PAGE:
Giv­en these cir­cum­stances, there is every indi­ca­tion that he will not be tried for the mur­der of the 11 Israelis and a Ger­man police offi­cer, at least not in a Ger­man court.

“Munich 1972: Fur­ther Dis­clo­sures”; Ger­many Watch; 8/30/2012.

EXCERPT: . . . . Here are just some of the high­lights;

When the Black Sep­tem­ber ter­ror­ists left the Olympic site in heli­copters in order to fly to the air­port to meet their plane, there were 5 ter­ror­ists.

When the stand-off and shoot­ings hap­pened at the air­port, there were sud­den­ly 8 ter­ror­ists. (Ital­ics added.)

The 3 extra ter­ror­ists took the Israeli Mossad Chief, who was present at the air­port, by sur­prise. He ques­tioned the Ger­mans on this, and did not get a clear expla­na­tion. (Because they were the Ger­man con­tacts, already in the Heli­copters wait­ing at the Olympic site. It was these three that sur­vived the shoot­ing and were lat­er released — the oth­ers were expend­able).

Despite requests for secu­ri­ty of the Israeli team before the inci­dent, Ger­man Police laughed off the need for secu­ri­ty for the team say­ing it was “not in the Olympic spir­it”.

Despite know­ing their own plan for sup­pos­ed­ly retriev­ing the hostages includ­ed snip­ing the ter­ror­ists at the air­port, the Ger­mans did not bring any rifles. They were armed with pis­tols and machi­nen­pis­tol [sub-machine guns–D.E.]. This meant that when they opened fire, “Ger­man bul­lets were spray­ing about”, poten­tial­ly includ­ing the pos­si­bil­i­ty that some of the ath­letes were actu­al­ly shot by Ger­mans. . . . (Ital­ics added.)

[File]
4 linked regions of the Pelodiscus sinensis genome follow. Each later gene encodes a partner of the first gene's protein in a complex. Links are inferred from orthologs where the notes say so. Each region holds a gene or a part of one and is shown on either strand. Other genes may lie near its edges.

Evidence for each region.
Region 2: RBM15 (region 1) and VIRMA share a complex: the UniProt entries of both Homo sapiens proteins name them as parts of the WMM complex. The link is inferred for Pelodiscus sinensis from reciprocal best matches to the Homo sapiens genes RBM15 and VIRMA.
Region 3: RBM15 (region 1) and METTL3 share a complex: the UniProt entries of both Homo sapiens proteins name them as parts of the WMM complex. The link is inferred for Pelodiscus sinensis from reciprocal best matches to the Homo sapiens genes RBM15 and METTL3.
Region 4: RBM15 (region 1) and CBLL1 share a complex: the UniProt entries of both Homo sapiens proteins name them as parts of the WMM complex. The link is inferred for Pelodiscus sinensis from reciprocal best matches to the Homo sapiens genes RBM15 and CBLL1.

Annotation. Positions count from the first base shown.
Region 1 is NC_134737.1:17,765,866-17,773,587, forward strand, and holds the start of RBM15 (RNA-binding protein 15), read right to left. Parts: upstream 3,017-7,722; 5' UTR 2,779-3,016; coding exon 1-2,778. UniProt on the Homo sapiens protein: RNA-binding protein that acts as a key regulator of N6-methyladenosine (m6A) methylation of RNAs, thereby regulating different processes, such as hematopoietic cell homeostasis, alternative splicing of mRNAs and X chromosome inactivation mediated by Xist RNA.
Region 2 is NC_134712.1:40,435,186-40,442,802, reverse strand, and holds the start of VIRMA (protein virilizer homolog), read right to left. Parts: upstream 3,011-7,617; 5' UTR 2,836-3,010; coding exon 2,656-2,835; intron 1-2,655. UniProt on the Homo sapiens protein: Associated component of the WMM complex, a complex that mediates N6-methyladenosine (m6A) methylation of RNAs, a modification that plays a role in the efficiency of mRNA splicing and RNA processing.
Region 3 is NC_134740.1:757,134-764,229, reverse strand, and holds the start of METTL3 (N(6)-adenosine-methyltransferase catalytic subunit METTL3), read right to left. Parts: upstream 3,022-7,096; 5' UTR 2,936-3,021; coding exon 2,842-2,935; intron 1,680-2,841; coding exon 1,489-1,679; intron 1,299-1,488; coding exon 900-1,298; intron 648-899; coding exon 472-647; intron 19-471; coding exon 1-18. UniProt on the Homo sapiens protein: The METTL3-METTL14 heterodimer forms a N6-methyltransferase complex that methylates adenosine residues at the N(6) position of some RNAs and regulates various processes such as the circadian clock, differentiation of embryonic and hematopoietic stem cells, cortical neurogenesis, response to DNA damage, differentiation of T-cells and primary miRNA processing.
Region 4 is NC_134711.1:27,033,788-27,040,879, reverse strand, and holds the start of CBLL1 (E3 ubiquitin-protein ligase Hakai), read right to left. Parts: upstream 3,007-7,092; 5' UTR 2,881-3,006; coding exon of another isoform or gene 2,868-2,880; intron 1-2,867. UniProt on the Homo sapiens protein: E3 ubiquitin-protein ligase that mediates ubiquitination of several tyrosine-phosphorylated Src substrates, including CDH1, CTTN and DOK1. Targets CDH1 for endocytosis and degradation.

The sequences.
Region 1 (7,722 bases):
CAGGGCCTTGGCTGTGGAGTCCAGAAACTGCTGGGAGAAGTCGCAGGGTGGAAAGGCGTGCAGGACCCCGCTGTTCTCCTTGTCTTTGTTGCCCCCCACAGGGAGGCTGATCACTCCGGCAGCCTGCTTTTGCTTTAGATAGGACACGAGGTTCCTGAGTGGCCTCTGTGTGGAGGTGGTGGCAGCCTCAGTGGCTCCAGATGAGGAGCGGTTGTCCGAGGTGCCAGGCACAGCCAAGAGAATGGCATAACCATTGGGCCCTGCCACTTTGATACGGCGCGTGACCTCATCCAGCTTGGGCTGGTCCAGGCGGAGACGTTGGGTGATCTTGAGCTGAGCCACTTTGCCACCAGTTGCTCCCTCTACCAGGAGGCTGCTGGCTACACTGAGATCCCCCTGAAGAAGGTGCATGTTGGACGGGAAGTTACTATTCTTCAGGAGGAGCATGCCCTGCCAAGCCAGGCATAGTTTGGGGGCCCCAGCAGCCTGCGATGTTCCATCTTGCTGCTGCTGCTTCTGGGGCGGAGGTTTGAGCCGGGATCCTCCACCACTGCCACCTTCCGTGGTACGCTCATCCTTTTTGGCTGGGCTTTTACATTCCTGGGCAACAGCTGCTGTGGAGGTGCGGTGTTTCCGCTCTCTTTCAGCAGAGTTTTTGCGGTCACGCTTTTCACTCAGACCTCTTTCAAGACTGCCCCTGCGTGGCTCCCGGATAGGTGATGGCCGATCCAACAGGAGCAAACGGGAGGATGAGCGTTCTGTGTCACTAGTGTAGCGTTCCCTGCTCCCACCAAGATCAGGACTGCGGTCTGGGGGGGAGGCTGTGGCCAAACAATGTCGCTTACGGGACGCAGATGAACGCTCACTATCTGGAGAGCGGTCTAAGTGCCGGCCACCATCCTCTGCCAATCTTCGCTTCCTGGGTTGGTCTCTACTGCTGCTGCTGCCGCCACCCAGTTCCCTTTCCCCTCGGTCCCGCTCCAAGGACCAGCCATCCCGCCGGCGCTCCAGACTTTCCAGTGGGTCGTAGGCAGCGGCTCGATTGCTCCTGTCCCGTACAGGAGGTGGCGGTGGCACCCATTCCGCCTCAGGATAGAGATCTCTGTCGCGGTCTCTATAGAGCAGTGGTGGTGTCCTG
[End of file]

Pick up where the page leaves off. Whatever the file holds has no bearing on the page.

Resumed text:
6 comments for “German Government’s Close, post-Attack Relationship with Perpetrators of the 1972 Olympics Massacre”

  1. Hi Dave. The link for the Spiegel arti­cle is for print­ing. Here is the web ver­sion:


    Keep going.

    Posted by Claude | September 2, 2012, 8:59 pm
  2. Posted by GW | September 5, 2012, 4:30 am
  3. Posted by GW | September 10, 2012, 9:05 am
  4. In a chill­ing sto­ry, the 9/17/12 “The inter­na­tion­al­ly renowned Jew­ish Muse­um in Berlin host­ed a podi­um dis­cus­sion on Sat­ur­day with US aca­d­e­m­ic Judith But­ler, who renewed her calls to boy­cott Israel. It appears to be the first anti-Israel event held in the Jew­ish muse­um since its open­ing in 2001 with the aim of exhibit­ing the 2,000- year his­to­ry of Germany’s Jews. At least 700 peo­ple attend­ed the event.